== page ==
What Would It Be Like to Fall Through Jupiter?
Gas giants are remarkable planets, if for no other reason than they are so unlike our own. But their name is misleading -- most of the matter in gas giants is not in gaseous form. Owing to the immense temperatures and pressures seen within these stellar monstrosities, most matter exists as neither liquid nor gas, but as a supercritical fluid, which shares the properties of both.
The two gas giants in our solar system -- Jupiter and Saturn -- are both visible with the naked eye. But seeing, and imagining, are far from actually being there. No human has yet experienced the grandeur of Jupiter from up close. The Galileo spacecraft is one of the few manmade objects to have touched the Jovian atmosphere. On September 21st, 2003, it plunged into the planet at a speed of thirty miles per second, never to be heard from again.
What happened to Galileo? Did it disentegrate? Is its wreckage floating in Jupiter's supercritical atmosphere? We can only speculate. And on that matter, some of the best speculation recently appeared over at the AskScience section of Reddit.
In response to the question, "Could you stand on a gas planet or would you fall to the center?" user Astromike23 described what it would be like, as a human, to fall through Jupiter's atmosphere. A fair warning, if you're not a fan of heights, this story may disturb you:
You start falling through the high, white ammonia clouds starting at 0.5 atmospheres, where the Sun is still visible. It's very cold here, -150 C (-240 F). Your rate of descent is roughly 2.5x that of Earth, since gravity is much stronger on Jupiter.
You emerge out the bottom of the cloud deck somewhere near 1 atmosphere. It's still somewhat bright, with sunlight filtering through the ammonia clouds much like an overcast day on Earth. Below, you see the second cloud-deck made of roiling brown ammonium hydrosulphide, starting about 2 atmospheres.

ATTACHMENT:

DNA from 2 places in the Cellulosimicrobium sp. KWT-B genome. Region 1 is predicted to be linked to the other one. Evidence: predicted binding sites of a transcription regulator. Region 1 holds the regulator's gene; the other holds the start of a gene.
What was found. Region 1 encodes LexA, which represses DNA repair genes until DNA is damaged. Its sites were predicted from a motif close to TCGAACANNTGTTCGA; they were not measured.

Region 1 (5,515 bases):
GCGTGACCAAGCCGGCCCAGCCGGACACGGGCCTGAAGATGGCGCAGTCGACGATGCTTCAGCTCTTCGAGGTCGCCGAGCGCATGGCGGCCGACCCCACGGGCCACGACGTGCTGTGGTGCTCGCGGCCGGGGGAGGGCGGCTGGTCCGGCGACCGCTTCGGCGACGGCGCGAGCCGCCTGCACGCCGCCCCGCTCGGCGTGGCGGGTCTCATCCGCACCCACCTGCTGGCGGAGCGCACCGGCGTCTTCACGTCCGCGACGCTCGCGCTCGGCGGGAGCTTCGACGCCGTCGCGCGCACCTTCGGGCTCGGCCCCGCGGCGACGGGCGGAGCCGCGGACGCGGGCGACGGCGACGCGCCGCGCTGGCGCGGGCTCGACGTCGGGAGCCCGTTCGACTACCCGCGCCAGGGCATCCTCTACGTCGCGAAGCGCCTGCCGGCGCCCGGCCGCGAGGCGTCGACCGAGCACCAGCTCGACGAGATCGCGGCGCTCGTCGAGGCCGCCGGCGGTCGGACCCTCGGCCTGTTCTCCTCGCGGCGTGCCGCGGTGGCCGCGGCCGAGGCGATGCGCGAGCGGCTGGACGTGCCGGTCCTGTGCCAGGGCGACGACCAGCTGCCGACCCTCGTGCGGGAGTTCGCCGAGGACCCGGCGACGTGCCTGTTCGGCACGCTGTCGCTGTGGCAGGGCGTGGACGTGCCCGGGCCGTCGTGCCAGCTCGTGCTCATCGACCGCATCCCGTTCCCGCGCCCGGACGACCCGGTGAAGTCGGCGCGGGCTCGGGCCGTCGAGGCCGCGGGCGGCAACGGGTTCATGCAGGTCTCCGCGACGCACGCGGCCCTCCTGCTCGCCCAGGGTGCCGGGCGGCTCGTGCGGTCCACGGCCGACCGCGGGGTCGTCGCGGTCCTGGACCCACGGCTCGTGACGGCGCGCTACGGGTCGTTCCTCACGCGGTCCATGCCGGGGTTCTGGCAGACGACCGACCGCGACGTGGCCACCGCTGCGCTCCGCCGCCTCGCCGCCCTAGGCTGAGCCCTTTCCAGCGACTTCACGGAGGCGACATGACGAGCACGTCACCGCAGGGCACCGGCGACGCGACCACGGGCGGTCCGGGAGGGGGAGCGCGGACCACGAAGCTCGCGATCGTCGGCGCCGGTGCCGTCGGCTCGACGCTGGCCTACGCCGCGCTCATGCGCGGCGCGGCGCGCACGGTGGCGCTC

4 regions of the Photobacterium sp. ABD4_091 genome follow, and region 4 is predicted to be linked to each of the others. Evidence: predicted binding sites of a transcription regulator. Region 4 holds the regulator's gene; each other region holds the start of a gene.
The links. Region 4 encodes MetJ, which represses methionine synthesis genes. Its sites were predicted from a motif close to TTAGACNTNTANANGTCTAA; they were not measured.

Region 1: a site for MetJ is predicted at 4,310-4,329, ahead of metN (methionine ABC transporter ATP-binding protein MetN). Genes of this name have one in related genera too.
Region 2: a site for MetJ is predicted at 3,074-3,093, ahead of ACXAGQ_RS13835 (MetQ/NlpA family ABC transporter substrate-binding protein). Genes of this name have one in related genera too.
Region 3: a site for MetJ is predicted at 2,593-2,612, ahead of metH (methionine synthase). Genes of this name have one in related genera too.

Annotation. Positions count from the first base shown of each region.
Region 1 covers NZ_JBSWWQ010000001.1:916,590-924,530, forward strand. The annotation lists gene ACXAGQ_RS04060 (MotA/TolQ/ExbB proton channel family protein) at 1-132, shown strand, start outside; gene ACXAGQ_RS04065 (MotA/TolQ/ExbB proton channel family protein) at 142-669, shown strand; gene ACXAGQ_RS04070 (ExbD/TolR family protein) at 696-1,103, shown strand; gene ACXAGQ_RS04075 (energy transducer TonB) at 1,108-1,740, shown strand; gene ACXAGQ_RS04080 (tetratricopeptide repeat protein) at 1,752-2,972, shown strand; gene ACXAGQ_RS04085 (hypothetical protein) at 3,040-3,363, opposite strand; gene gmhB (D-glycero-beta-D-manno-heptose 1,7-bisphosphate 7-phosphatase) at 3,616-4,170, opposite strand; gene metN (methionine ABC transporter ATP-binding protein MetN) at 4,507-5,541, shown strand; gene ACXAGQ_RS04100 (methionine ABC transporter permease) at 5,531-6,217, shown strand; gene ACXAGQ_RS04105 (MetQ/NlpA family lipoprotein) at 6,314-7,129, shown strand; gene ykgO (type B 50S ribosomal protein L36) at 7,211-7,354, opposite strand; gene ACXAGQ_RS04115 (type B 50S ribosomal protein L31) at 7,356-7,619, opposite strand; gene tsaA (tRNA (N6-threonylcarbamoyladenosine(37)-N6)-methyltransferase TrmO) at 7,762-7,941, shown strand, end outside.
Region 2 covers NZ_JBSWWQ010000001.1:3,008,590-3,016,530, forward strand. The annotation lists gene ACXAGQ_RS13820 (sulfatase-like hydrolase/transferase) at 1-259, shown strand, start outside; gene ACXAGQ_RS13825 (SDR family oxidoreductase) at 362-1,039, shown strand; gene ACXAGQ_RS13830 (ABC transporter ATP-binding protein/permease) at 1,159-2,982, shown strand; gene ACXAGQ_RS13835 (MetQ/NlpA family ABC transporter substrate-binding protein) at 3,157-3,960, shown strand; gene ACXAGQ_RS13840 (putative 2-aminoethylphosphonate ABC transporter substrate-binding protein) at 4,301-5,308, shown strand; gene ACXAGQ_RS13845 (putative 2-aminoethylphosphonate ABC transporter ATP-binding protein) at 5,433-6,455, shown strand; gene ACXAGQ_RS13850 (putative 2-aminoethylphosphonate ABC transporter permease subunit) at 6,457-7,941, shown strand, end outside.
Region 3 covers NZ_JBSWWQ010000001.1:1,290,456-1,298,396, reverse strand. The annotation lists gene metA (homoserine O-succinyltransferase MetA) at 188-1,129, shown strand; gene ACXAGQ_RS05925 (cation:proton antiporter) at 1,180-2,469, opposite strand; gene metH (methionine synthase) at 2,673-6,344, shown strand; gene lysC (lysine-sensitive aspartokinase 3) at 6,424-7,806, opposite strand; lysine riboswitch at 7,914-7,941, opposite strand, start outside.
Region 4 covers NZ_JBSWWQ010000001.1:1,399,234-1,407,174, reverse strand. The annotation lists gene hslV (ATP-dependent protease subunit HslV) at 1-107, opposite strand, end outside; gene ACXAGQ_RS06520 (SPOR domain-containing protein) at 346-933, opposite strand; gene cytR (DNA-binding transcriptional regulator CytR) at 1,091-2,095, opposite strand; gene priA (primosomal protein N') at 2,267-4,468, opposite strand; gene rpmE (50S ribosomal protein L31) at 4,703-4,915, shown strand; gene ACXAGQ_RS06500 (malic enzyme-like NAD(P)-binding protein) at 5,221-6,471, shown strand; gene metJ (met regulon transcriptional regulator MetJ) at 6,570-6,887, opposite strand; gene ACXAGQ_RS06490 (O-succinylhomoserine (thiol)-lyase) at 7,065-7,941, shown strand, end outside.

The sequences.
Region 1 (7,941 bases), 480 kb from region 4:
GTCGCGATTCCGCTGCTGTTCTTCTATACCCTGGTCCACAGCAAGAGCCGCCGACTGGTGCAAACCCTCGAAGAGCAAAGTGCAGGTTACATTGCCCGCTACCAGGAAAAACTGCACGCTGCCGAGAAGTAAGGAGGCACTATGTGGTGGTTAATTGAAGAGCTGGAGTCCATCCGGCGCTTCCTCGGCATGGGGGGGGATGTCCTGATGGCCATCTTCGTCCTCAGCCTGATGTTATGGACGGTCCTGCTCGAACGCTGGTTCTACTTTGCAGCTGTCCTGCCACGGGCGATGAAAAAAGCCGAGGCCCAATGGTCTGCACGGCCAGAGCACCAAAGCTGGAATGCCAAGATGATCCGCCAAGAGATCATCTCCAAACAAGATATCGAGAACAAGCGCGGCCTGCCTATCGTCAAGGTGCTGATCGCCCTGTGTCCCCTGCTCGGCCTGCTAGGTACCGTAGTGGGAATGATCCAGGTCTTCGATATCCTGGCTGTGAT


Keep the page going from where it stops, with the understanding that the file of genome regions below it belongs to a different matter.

As you fall through the bottom of this second cloud deck, it's now quite dark, but warming up as the pressure increases. Beneath you are white water clouds forming towering thunderstorms, with the darkness punctuated by bright flashes of lightning starting somewhere around 5 atmospheres. As you pass through this third and final cloud-deck it's now finally warmed up to room temperature, if only the pressure weren't starting to crush you.
Emerging out the bottom, the pressure is now intense, and it's starting to get quite warm, and there's nothing but the dark abyss of ever-denser hydrogen gas beneath you. You fall through this abyss for a very, very long time.
You eventually start to notice that the atmosphere has become thick enough that you can swim through it. It's not quite liquid, not quite gas, but a "supercritical fluid" that shares properties of each. Your body would naturally stop falling and settle out somewhere at this level, where your density and the atmosphere's density are equal. However, you've brought your "heavy boots" and continue your descent.
After a very, very long time of falling through ever greater pressure and heat, there's no longer complete darkness. The atmosphere is now warm enough that it begins to glow - red-hot at first, then yellow-hot, and finally white-hot.
You're now 30% of the way down, and have just hit the metallic region at 2 million atmospheres of pressure. Still glowing white-hot, hydrogen has become so dense as to become a liquid metal. It roils and convects, generating strong magnetic fields in the process.
Most materials passing through this deep, deep ocean of liquid metallic hydrogen would instantly dissolve, but thankfully you've brought your unobtainium spacesuit...which is good, because it's now 10,000 C (18,000 F). Falling ever deeper through this hot glowing sea of liquid metal, you reflect that a mai tai would really hit the spot right about now.
After a very, very, very long time falling through this liquid metal ocean, you're now 80% of the way down...when suddenly your boots hit a solid "surface", insomuch as you can call it a surface. Beneath you is a core weighing in at 25 Earth-masses, made of rock and exotic ices that can only exist under the crushing pressure of 25 million atmospheres.
(Image: NASA/Johns Hopkins University Applied Physics Laboratory/Southwest Research Institute, Ron Miller via NASA)